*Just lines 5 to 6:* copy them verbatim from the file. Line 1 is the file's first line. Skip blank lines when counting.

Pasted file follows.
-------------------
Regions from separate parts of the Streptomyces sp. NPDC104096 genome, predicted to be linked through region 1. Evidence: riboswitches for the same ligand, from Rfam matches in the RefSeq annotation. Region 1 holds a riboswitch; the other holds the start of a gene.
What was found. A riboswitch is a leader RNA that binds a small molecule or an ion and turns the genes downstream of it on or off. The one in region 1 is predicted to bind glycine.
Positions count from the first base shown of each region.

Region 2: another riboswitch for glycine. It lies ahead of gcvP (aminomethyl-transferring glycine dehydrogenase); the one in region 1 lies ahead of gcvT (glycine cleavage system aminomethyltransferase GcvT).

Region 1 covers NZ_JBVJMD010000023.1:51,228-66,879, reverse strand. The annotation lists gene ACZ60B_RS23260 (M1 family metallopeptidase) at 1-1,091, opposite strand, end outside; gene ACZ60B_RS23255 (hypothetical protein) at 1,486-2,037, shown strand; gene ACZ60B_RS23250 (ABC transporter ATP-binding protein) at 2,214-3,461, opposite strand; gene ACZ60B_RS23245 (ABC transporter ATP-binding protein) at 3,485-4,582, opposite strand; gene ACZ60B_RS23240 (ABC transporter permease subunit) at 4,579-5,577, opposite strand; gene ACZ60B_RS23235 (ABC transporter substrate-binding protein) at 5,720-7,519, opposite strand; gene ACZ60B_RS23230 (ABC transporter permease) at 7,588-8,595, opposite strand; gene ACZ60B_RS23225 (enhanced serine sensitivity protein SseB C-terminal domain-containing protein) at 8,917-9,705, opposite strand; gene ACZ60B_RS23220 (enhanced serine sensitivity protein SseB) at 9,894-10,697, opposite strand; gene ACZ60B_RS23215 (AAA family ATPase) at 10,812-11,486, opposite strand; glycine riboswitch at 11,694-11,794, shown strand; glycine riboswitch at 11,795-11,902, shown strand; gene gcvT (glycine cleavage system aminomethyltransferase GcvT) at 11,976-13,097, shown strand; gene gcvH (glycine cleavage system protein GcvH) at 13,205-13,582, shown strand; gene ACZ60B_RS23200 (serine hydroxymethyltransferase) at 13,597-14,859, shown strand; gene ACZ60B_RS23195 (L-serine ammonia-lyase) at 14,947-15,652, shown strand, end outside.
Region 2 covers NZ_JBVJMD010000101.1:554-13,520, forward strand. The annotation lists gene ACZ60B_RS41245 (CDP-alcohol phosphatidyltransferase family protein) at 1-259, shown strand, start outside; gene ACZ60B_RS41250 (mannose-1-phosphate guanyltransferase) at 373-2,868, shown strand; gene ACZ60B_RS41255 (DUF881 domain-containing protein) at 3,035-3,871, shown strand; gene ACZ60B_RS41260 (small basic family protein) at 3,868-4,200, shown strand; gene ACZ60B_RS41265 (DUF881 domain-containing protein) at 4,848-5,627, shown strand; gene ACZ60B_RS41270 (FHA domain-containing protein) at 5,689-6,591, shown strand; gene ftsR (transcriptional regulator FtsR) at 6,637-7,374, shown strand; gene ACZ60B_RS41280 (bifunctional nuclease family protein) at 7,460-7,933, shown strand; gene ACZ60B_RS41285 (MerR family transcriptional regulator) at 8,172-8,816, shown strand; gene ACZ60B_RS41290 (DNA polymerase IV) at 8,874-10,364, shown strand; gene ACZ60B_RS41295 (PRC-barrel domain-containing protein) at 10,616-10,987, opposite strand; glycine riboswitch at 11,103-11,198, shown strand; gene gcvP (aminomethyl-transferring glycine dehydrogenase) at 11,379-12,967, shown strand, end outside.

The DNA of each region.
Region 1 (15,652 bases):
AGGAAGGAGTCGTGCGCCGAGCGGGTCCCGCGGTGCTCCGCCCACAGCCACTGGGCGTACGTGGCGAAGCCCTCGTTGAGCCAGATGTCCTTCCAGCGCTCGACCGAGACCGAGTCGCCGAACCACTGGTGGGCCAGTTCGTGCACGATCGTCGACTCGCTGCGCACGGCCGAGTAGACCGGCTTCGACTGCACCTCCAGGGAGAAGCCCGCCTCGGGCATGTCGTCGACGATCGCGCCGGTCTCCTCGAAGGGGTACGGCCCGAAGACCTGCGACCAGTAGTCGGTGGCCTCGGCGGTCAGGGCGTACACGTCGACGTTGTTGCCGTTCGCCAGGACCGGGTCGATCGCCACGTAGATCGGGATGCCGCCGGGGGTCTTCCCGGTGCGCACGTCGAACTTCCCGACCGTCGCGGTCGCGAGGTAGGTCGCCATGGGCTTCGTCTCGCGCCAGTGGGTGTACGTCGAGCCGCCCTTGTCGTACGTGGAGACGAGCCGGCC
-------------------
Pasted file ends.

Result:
Region 1 covers NZ_JBVJMD010000023.1:51,228-66,879, reverse strand. The annotation lists gene ACZ60B_RS23260 (M1 family metallopeptidase) at 1-1,091, opposite strand, end outside; gene ACZ60B_RS23255 (hypothetical protein) at 1,486-2,037, shown strand; gene ACZ60B_RS23250 (ABC transporter ATP-binding protein) at 2,214-3,461, opposite strand; gene ACZ60B_RS23245 (ABC transporter ATP-binding protein) at 3,485-4,582, opposite strand; gene ACZ60B_RS23240 (ABC transporter permease subunit) at 4,579-5,577, opposite strand; gene ACZ60B_RS23235 (ABC transporter substrate-binding protein) at 5,720-7,519, opposite strand; gene ACZ60B_RS23230 (ABC transporter permease) at 7,588-8,595, opposite strand; gene ACZ60B_RS23225 (enhanced serine sensitivity protein SseB C-terminal domain-containing protein) at 8,917-9,705, opposite strand; gene ACZ60B_RS23220 (enhanced serine sensitivity protein SseB) at 9,894-10,697, opposite strand; gene ACZ60B_RS23215 (AAA family ATPase) at 10,812-11,486, opposite strand; glycine riboswitch at 11,694-11,794, shown strand; glycine riboswitch at 11,795-11,902, shown strand; gene gcvT (glycine cleavage system aminomethyltransferase GcvT) at 11,976-13,097, shown strand; gene gcvH (glycine cleavage system protein GcvH) at 13,205-13,582, shown strand; gene ACZ60B_RS23200 (serine hydroxymethyltransferase) at 13,597-14,859, shown strand; gene ACZ60B_RS23195 (L-serine ammonia-lyase) at 14,947-15,652, shown strand, end outside.
Region 2 covers NZ_JBVJMD010000101.1:554-13,520, forward strand. The annotation lists gene ACZ60B_RS41245 (CDP-alcohol phosphatidyltransferase family protein) at 1-259, shown strand, start outside; gene ACZ60B_RS41250 (mannose-1-phosphate guanyltransferase) at 373-2,868, shown strand; gene ACZ60B_RS41255 (DUF881 domain-containing protein) at 3,035-3,871, shown strand; gene ACZ60B_RS41260 (small basic family protein) at 3,868-4,200, shown strand; gene ACZ60B_RS41265 (DUF881 domain-containing protein) at 4,848-5,627, shown strand; gene ACZ60B_RS41270 (FHA domain-containing protein) at 5,689-6,591, shown strand; gene ftsR (transcriptional regulator FtsR) at 6,637-7,374, shown strand; gene ACZ60B_RS41280 (bifunctional nuclease family protein) at 7,460-7,933, shown strand; gene ACZ60B_RS41285 (MerR family transcriptional regulator) at 8,172-8,816, shown strand; gene ACZ60B_RS41290 (DNA polymerase IV) at 8,874-10,364, shown strand; gene ACZ60B_RS41295 (PRC-barrel domain-containing protein) at 10,616-10,987, opposite strand; glycine riboswitch at 11,103-11,198, shown strand; gene gcvP (aminomethyl-transferring glycine dehydrogenase) at 11,379-12,967, shown strand, end outside.